This category is dedicated to aspiring photographers

In the commercial world, the demands in photography differ greatly from those of a hobby. One doesn't have the luxury of time or god forbid, a re-shoot. A professional photographer is paid to create a photo that either enhances a client's public image or sells a particular product. To do this, studio strobes are often used.

To the uninitiated, strobes are frightfully intimidating. Unlike lenses, where the effects of a wide angle compared to those of a telephoto are clearly obvious, strobe is invisible. When a strobe is fired, the light emitted is simply too fast for the human eye to see.

Over many years shooting professionally, I've mastered the use of strobes. I hope that in sharing some of my techniques, it will encourage young photographers to adopt strobes as an integral part of photography.

Technical information on photo (circa 1982)

Strobe Bowens Quad Power Pack / single Quad head plus softbox
Camera Toyo-View 45G
Lens Schneider 150mm f/5.6 Symmar
Film Kodak Ektachrome Professional 64 transparency (EPR64)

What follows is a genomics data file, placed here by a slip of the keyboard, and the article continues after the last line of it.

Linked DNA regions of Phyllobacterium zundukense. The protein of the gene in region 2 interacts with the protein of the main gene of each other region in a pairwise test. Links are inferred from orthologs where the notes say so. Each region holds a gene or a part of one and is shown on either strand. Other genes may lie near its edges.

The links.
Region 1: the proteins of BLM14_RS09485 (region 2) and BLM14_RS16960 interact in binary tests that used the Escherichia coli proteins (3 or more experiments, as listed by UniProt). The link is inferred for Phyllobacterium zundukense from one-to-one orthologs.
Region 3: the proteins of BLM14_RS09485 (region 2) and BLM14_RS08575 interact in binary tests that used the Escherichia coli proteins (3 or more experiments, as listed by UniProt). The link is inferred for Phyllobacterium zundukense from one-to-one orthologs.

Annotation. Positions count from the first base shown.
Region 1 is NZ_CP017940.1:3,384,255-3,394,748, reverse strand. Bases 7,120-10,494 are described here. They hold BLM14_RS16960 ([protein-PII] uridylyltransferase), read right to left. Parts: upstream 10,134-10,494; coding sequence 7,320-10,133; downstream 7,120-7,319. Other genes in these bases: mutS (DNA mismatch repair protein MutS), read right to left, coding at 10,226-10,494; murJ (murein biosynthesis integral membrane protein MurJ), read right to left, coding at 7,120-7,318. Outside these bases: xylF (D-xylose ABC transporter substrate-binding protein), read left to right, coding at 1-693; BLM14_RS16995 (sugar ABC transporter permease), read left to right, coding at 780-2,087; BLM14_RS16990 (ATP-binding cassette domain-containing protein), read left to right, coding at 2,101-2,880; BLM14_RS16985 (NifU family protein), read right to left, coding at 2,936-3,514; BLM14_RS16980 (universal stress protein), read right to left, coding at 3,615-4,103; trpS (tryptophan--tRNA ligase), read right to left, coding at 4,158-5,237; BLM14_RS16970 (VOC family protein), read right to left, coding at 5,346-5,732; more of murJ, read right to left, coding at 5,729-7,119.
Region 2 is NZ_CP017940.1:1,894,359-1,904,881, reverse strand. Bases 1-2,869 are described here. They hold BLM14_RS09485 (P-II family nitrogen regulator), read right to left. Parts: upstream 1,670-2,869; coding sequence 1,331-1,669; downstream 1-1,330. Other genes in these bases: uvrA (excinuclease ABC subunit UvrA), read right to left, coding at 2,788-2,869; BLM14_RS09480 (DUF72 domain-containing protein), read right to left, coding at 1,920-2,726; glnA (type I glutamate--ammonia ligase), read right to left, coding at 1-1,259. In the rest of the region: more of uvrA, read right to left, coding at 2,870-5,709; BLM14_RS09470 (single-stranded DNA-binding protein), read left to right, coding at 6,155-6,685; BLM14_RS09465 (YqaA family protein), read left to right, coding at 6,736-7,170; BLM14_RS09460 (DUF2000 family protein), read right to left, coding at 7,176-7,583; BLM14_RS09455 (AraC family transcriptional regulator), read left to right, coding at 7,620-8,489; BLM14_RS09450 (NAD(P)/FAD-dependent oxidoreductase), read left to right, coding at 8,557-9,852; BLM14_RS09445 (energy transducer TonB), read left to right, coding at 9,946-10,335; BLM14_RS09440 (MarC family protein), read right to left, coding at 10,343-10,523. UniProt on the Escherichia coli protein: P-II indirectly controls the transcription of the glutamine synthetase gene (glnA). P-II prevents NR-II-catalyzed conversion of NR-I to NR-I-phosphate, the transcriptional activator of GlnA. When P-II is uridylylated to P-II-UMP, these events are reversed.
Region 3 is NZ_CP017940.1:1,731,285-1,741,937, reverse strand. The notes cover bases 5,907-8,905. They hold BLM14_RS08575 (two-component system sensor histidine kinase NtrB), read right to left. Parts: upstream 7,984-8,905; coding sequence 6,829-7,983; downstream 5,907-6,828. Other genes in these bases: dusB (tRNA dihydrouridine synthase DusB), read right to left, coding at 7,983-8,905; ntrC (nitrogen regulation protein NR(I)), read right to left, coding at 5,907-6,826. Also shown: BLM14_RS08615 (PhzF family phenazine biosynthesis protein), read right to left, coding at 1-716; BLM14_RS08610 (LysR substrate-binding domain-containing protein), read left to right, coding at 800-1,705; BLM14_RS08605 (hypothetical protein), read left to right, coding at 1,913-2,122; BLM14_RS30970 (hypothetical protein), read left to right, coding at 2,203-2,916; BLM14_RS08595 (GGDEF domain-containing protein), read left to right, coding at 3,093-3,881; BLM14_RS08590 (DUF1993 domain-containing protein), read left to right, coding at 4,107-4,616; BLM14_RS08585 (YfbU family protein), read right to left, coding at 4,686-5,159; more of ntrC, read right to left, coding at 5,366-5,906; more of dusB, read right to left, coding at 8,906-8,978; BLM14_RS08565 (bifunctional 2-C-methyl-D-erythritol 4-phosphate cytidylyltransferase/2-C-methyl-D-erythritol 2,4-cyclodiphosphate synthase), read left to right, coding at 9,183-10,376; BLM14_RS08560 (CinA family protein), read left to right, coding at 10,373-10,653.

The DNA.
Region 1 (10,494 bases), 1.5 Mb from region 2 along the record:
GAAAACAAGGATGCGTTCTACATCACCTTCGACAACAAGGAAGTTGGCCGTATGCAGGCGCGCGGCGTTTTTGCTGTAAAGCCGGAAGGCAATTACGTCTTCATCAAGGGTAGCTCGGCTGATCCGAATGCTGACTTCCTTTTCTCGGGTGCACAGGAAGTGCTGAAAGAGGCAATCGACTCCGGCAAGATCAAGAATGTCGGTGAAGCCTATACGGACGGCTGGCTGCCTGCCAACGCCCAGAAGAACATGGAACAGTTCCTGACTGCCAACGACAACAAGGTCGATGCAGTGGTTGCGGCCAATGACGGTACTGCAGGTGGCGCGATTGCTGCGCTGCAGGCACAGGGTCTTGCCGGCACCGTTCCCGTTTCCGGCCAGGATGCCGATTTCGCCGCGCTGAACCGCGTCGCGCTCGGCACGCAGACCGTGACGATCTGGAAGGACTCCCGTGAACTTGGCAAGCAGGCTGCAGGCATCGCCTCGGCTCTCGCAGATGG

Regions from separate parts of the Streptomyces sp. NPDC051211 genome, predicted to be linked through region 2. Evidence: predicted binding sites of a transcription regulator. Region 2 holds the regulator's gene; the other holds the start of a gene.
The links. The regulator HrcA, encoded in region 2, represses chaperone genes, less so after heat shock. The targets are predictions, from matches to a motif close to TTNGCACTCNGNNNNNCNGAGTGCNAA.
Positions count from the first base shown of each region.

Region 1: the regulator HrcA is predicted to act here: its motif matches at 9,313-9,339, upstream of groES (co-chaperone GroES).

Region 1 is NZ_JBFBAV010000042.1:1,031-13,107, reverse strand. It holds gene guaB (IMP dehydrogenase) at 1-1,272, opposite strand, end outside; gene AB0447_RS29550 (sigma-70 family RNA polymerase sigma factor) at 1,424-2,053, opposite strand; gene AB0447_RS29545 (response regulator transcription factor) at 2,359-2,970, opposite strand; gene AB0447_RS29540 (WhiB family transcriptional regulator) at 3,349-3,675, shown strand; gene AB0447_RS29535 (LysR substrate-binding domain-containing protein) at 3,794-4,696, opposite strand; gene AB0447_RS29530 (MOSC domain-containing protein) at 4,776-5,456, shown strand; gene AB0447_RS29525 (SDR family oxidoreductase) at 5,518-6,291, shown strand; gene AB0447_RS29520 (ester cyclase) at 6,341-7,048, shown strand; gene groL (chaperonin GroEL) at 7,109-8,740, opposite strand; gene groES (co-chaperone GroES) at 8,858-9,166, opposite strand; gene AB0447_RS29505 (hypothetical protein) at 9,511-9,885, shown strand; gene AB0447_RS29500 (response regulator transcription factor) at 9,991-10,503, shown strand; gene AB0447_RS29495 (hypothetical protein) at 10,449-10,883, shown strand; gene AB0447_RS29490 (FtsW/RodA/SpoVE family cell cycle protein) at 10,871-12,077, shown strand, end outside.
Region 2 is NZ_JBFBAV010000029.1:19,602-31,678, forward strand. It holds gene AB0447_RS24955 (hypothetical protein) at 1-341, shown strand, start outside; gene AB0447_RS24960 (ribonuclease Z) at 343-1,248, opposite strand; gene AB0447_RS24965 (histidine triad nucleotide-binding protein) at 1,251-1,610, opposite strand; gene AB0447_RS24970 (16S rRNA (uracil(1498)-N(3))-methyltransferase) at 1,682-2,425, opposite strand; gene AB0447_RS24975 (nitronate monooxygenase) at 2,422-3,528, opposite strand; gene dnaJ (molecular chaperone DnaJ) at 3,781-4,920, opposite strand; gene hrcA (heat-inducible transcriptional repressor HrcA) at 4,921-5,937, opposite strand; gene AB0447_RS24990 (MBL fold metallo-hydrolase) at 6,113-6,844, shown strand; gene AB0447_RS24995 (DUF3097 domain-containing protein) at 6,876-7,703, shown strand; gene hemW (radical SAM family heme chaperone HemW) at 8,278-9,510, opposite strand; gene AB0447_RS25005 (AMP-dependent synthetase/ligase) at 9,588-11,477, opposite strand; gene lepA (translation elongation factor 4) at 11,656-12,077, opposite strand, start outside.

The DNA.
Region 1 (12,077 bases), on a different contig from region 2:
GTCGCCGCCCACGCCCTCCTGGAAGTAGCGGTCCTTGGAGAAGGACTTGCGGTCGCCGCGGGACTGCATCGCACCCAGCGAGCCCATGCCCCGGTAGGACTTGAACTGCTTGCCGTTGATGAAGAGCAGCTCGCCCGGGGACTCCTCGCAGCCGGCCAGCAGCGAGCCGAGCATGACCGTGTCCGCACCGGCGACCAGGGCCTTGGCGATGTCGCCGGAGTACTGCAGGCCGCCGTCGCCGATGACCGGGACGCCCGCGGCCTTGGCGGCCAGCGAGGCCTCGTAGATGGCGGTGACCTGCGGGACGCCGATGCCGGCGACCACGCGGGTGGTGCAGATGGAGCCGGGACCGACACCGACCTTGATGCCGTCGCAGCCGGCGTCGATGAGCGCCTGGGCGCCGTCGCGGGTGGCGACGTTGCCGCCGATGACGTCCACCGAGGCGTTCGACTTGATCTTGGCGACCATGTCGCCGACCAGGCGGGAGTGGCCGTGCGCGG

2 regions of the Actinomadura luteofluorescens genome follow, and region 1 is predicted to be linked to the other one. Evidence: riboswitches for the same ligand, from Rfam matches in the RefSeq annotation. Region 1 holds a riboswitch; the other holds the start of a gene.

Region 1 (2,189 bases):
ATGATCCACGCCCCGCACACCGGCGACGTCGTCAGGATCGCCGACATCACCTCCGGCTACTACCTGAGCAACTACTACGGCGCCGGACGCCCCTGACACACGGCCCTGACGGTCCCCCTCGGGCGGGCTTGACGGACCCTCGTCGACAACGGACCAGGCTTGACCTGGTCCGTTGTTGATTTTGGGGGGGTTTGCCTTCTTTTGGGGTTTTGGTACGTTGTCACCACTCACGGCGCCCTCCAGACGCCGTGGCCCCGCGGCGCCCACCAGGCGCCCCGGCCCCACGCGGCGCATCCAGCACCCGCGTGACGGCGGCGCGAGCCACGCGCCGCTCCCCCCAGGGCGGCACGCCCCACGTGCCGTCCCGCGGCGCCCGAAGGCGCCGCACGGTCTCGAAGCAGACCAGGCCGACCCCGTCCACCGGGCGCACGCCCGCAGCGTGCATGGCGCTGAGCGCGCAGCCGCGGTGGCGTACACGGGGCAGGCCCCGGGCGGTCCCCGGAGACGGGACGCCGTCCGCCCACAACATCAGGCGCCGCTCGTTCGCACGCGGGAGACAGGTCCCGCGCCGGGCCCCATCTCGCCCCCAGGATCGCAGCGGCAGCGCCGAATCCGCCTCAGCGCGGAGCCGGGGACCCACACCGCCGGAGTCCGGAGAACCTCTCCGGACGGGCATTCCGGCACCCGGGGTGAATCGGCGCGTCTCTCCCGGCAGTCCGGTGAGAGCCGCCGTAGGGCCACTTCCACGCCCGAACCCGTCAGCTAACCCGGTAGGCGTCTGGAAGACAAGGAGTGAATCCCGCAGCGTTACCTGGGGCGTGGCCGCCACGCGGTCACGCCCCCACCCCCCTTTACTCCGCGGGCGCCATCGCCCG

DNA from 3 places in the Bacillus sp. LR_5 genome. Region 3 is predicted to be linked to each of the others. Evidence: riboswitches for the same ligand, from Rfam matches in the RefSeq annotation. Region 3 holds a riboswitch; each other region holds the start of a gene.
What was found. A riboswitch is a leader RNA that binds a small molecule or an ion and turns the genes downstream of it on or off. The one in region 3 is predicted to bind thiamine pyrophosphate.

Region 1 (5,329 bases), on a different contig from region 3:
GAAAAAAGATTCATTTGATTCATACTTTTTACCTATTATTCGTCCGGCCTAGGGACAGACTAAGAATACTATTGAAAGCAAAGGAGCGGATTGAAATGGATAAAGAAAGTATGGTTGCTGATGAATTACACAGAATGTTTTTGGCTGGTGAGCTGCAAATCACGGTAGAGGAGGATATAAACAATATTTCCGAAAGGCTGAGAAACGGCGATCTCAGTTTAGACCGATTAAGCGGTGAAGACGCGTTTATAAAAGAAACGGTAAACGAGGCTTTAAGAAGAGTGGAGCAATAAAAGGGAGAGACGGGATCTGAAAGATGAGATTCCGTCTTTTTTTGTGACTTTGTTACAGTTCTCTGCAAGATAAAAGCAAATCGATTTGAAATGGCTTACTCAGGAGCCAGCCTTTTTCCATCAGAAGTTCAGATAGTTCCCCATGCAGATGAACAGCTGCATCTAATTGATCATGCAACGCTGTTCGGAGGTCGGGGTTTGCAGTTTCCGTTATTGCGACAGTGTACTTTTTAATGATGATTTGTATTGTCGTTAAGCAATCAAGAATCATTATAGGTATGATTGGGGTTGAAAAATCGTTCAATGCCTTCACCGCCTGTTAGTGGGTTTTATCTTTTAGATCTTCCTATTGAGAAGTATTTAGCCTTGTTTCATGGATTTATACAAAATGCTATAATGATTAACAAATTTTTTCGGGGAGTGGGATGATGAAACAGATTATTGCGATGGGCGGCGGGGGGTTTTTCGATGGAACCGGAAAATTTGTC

Exposure f/16 at 1/125 sec

Strobe Lighting

The key to strobe lighting is visualization. Before shooting, one must be able to see the image mentally. To be more specific, an image that is lit with strobes.

Another aspect with strobes that is often overlooked is that the images should look natural. A good shot done with strobes is one that's impossible to tell it's made with strobes.

Here are some examples of how in the commercial world, I used strobes to create images that would otherwise have been impossible.

 Mixed Lighting
 Speedlights to the rescue
 Strobes and Speedlights
 One Speedlight Solution
 High Key Portrait

Modifying Strobes

Over here, I shall deal with the technical aspects of strobes.

A word of caution. All strobes and speedlights operate at high voltages. Therefore, extreme care must be exercised for one's own safety.

 Reviving Vintage Strobes